Even a cursory examination of this document showed that the phone number that the OIC had attributed to D was not his and that the messages in question were not sent by him or to him. Despite having both phones in her possession, the OIC had provided a statement that was wholly inaccurate and very misleading.
The schedule of unused prepared by the OIC (documents not relied upon by the Crown, but relevant to the investigation) listed just two items; the CRIS (police report) and D’s custody record. One of the two pages of the CRIS that were disclosed included a comment from an officer describing C as ‘not the compelling and honest witness that she first appeared’. A CRIS relating to a previous allegation of sexual assault made by the complainant that was not proceeded with, was also disclosed.
In the usual way, a defence statement was served, requesting a number of items which in our view were plainly disclosable, in particular.
– We asked for service of the phone downloads of the phones belonging to C and D. We were told by the CPS that the D’s phone download ‘has been requested and will be reviewed once it is available’. By this point, 27 months had passed since the offence and the CPS were still not in possession of the download. This means this important evidence had not been reviewed by the CPS when they made the decision to charge a young man with rape.
– The CPS had indicated at an early hearing that handwriting analysis was being done on the list found at C’s house. We asked for the outcome of this. We were told ‘the ‘list’ was not suitable for handwriting analysis and was therefore not completed’.
– The CPS had previously disclosed the existence of medical notes, GP notes, Counselling notes and Social Services records. In response to our request for access to these documents we were told ‘these were considered as part of initial disclosure and relevant entries were disclosed’
The case then came back to Court for a pre-trial review. Amongst the matters raised was the absence of the defendant’s mobile phone download. The OIC was at Court, and she claimed that the disc had ‘caught fire’ during the copying process; the inference was that the phone evidence was no longer available. The prosecution continued to maintain their stance that the other items were not disclosable, so we listed the case for a S8 disclosure application.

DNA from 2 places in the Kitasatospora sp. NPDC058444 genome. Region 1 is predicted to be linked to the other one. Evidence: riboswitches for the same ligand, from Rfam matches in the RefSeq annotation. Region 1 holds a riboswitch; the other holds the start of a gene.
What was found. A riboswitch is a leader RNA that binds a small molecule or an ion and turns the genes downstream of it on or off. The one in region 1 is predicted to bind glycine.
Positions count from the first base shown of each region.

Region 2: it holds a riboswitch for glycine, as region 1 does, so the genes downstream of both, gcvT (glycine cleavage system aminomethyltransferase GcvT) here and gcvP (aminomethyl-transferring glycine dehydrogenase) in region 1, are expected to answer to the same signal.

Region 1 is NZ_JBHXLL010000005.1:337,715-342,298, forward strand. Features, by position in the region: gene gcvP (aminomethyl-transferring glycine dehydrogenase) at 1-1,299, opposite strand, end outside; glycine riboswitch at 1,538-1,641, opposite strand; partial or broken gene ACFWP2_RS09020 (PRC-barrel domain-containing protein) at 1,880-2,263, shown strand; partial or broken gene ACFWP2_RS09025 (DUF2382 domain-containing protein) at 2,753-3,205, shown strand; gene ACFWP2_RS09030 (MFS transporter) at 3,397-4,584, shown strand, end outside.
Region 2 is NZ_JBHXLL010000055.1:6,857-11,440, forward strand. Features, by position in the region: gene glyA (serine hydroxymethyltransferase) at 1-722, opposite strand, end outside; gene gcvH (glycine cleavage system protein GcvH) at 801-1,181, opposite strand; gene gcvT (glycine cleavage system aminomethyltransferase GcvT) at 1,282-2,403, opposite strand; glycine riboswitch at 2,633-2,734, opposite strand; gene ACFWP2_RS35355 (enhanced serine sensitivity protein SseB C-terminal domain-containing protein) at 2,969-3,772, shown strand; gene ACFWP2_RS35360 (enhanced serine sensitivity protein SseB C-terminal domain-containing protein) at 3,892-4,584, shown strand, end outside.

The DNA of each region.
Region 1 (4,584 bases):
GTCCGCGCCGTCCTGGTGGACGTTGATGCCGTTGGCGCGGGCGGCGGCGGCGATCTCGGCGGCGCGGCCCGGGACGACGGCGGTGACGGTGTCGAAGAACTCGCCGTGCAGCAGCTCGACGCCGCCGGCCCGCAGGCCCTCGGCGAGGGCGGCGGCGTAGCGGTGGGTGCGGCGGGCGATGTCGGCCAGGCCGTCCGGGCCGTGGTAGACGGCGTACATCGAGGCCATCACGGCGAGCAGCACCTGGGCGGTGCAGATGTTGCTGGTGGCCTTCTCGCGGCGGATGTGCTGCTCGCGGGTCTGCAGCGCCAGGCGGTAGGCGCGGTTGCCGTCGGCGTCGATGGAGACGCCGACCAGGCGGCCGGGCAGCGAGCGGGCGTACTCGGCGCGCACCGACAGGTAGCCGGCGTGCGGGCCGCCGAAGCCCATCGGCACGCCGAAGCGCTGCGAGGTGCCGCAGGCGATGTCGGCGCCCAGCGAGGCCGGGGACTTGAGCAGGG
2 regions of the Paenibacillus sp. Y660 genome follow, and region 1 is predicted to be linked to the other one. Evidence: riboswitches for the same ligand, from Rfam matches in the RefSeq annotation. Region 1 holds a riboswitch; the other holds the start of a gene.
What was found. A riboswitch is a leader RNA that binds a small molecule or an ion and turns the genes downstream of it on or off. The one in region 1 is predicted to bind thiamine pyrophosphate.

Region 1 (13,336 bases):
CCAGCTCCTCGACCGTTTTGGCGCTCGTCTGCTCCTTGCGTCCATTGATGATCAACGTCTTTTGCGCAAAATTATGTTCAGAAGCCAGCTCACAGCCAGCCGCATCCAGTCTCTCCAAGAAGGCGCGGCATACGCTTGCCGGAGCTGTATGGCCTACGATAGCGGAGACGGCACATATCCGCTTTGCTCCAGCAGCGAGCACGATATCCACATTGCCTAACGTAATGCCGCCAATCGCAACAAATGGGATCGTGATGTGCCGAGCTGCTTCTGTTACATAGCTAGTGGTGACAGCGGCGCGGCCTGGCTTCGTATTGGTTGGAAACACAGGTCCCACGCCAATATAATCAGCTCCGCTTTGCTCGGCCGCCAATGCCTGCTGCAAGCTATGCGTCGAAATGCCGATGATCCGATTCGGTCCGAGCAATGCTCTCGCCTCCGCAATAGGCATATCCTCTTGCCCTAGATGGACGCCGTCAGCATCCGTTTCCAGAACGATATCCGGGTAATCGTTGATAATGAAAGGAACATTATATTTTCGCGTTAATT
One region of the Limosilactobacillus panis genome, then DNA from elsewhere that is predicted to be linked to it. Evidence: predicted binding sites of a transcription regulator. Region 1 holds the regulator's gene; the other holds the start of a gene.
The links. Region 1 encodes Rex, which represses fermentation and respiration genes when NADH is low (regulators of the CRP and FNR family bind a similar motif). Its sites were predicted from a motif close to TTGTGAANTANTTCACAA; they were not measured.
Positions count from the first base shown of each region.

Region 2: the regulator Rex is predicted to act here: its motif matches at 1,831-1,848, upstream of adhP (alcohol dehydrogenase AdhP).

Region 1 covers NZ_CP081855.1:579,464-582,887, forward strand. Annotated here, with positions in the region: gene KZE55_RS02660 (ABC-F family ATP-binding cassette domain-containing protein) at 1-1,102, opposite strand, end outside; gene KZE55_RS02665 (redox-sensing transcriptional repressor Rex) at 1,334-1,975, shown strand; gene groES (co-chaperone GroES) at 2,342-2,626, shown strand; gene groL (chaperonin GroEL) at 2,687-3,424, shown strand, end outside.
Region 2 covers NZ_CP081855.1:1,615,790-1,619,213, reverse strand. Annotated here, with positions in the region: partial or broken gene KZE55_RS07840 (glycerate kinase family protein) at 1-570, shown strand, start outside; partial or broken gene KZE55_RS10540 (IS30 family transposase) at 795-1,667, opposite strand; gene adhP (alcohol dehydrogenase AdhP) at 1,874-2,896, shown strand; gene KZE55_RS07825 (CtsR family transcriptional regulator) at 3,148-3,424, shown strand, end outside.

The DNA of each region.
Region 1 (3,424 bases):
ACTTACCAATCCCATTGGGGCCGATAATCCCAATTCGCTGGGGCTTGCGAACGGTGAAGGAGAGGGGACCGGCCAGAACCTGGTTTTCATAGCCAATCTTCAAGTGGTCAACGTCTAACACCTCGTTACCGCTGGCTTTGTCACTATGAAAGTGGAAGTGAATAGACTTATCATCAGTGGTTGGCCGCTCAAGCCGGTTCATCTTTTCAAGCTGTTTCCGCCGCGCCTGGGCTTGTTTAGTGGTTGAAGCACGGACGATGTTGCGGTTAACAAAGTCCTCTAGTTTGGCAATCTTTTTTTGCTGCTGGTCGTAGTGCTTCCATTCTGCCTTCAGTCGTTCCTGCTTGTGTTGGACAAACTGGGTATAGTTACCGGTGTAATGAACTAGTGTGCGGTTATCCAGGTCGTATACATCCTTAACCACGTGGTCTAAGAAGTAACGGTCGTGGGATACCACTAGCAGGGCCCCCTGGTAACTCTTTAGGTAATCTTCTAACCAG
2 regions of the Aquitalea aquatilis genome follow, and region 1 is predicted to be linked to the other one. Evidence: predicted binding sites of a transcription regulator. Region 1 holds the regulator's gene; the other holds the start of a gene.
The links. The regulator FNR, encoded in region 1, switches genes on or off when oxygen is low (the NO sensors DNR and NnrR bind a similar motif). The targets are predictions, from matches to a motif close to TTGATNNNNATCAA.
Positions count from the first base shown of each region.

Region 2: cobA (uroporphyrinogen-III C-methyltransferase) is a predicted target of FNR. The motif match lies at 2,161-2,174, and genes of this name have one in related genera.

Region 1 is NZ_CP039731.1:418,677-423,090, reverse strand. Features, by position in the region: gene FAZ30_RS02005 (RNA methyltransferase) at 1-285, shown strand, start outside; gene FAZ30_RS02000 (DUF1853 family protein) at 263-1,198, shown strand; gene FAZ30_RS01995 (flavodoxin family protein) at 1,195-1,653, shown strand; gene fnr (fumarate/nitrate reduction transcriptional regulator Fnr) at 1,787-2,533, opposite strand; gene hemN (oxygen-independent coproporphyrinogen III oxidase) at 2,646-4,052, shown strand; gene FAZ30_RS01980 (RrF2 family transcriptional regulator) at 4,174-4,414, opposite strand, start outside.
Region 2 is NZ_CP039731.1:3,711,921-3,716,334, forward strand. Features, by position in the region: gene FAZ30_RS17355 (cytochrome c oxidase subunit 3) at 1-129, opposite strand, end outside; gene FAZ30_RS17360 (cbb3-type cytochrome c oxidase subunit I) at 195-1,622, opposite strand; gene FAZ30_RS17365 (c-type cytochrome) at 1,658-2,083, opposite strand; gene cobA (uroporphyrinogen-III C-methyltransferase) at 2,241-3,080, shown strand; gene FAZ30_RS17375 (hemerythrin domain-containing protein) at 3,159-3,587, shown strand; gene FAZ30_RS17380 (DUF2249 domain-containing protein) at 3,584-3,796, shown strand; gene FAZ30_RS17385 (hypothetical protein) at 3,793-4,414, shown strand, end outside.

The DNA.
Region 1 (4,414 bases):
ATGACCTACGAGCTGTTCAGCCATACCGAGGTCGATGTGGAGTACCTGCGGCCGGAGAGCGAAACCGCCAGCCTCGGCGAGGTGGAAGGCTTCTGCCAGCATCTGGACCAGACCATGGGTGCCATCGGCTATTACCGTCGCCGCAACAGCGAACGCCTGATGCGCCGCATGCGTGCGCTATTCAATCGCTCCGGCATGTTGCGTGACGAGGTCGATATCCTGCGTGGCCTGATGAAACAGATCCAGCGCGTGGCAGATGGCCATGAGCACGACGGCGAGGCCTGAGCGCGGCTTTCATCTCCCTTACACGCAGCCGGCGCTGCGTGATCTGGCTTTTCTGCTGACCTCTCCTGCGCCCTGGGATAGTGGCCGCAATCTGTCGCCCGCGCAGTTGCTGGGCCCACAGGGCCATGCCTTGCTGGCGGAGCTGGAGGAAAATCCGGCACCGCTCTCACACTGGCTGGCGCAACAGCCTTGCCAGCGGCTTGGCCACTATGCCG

When the S8 application came to be heard, it was apparent that neither prosecuting counsel or the CPS had seen, let alone reviewed the social services file. The judge on that occasion ruled that the trial judge would need to consider the application at the outset of the trial.
The trial was listed for January 2nd 2018. On the morning of the trial, Prosecution Counsel took the view that the material had been reviewed (albeit not by him), and there was nothing further to disclose. Fortunately, the trial judge took a different view, and made it clear that it was the prosecutor’s job to review the material and decide what did and what didn’t meet the test for disclosure. Time was allowed for Prosecution counsel to review the social services and school records of C. The school records had to be retrieved from the school because the OIC did not have them. Amongst other information revealed in the days after the trial had actually started, we learnt.
We had already instructed our own handwriting expert to analyse the handwritten note. There were no issues regarding the quality of the sample and she was able to conclude that it was very unlikely that D wrote the sexual ‘to do’ list.
At the trial the CRIS was finally disclosed. It revealed that C’s mum had found the paper in the bin at home, and that as far back as March 2016, the reason given for being unable to do the comparison was because the school had none of D’s work available. Enquiries were apparently being made with C’s school for her books, but C’s mum had said it was ‘clearly’ C’s writing. It was clear that the reason provided by the OIC for their being no analysis was simply untrue.